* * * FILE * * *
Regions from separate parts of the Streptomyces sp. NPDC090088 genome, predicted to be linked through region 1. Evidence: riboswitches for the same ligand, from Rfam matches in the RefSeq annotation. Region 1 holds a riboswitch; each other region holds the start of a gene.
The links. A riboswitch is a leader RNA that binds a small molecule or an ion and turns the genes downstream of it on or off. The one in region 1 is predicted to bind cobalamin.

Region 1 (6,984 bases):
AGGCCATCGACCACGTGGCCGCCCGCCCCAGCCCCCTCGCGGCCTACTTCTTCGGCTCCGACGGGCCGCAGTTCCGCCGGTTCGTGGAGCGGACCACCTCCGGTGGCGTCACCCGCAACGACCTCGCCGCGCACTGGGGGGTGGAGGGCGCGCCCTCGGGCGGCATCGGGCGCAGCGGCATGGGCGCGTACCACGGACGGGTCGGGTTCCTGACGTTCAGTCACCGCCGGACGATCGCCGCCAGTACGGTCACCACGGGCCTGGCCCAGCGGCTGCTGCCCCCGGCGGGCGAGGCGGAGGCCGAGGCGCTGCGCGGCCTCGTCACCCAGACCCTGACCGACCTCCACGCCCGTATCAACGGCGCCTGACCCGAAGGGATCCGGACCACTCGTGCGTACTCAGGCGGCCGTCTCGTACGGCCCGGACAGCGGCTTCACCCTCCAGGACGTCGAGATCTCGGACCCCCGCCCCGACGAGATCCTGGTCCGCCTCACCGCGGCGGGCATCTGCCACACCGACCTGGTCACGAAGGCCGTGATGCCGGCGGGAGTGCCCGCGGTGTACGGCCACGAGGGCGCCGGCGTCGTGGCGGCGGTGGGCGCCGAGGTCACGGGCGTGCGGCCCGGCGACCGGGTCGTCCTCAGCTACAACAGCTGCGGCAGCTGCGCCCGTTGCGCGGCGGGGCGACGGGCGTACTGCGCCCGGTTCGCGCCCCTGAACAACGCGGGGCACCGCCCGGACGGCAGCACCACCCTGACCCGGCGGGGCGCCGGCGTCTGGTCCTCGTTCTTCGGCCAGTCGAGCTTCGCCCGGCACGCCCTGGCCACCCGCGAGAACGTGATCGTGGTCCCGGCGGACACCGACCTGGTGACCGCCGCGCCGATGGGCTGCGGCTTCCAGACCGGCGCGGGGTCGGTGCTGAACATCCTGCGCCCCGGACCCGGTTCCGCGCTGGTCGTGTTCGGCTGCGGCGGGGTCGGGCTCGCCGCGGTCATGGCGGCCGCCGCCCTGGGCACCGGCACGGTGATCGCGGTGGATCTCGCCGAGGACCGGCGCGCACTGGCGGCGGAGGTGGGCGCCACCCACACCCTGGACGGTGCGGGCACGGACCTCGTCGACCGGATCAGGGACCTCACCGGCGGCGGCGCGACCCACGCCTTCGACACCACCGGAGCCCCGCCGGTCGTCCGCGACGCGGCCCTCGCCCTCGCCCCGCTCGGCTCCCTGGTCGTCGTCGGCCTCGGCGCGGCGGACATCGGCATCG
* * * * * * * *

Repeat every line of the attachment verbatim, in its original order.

Regions from separate parts of the Streptomyces sp. NPDC090088 genome, predicted to be linked through region 1. Evidence: riboswitches for the same ligand, from Rfam matches in the RefSeq annotation. Region 1 holds a riboswitch; each other region holds the start of a gene.
The links. A riboswitch is a leader RNA that binds a small molecule or an ion and turns the genes downstream of it on or off. The one in region 1 is predicted to bind cobalamin.

Region 1 (6,984 bases):
AGGCCATCGACCACGTGGCCGCCCGCCCCAGCCCCCTCGCGGCCTACTTCTTCGGCTCCGACGGGCCGCAGTTCCGCCGGTTCGTGGAGCGGACCACCTCCGGTGGCGTCACCCGCAACGACCTCGCCGCGCACTGGGGGGTGGAGGGCGCGCCCTCGGGCGGCATCGGGCGCAGCGGCATGGGCGCGTACCACGGACGGGTCGGGTTCCTGACGTTCAGTCACCGCCGGACGATCGCCGCCAGTACGGTCACCACGGGCCTGGCCCAGCGGCTGCTGCCCCCGGCGGGCGAGGCGGAGGCCGAGGCGCTGCGCGGCCTCGTCACCCAGACCCTGACCGACCTCCACGCCCGTATCAACGGCGCCTGACCCGAAGGGATCCGGACCACTCGTGCGTACTCAGGCGGCCGTCTCGTACGGCCCGGACAGCGGCTTCACCCTCCAGGACGTCGAGATCTCGGACCCCCGCCCCGACGAGATCCTGGTCCGCCTCACCGCGGCGGGCATCTGCCACACCGACCTGGTCACGAAGGCCGTGATGCCGGCGGGAGTGCCCGCGGTGTACGGCCACGAGGGCGCCGGCGTCGTGGCGGCGGTGGGCGCCGAGGTCACGGGCGTGCGGCCCGGCGACCGGGTCGTCCTCAGCTACAACAGCTGCGGCAGCTGCGCCCGTTGCGCGGCGGGGCGACGGGCGTACTGCGCCCGGTTCGCGCCCCTGAACAACGCGGGGCACCGCCCGGACGGCAGCACCACCCTGACCCGGCGGGGCGCCGGCGTCTGGTCCTCGTTCTTCGGCCAGTCGAGCTTCGCCCGGCACGCCCTGGCCACCCGCGAGAACGTGATCGTGGTCCCGGCGGACACCGACCTGGTGACCGCCGCGCCGATGGGCTGCGGCTTCCAGACCGGCGCGGGGTCGGTGCTGAACATCCTGCGCCCCGGACCCGGTTCCGCGCTGGTCGTGTTCGGCTGCGGCGGGGTCGGGCTCGCCGCGGTCATGGCGGCCGCCGCCCTGGGCACCGGCACGGTGATCGCGGTGGATCTCGCCGAGGACCGGCGCGCACTGGCGGCGGAGGTGGGCGCCACCCACACCCTGGACGGTGCGGGCACGGACCTCGTCGACCGGATCAGGGACCTCACCGGCGGCGGCGCGACCCACGCCTTCGACACCACCGGAGCCCCGCCGGTCGTCCGCGACGCGGCCCTCGCCCTCGCCCCGCTCGGCTCCCTGGTCGTCGTCGGCCTCGGCGCGGCGGACATCGGCATCG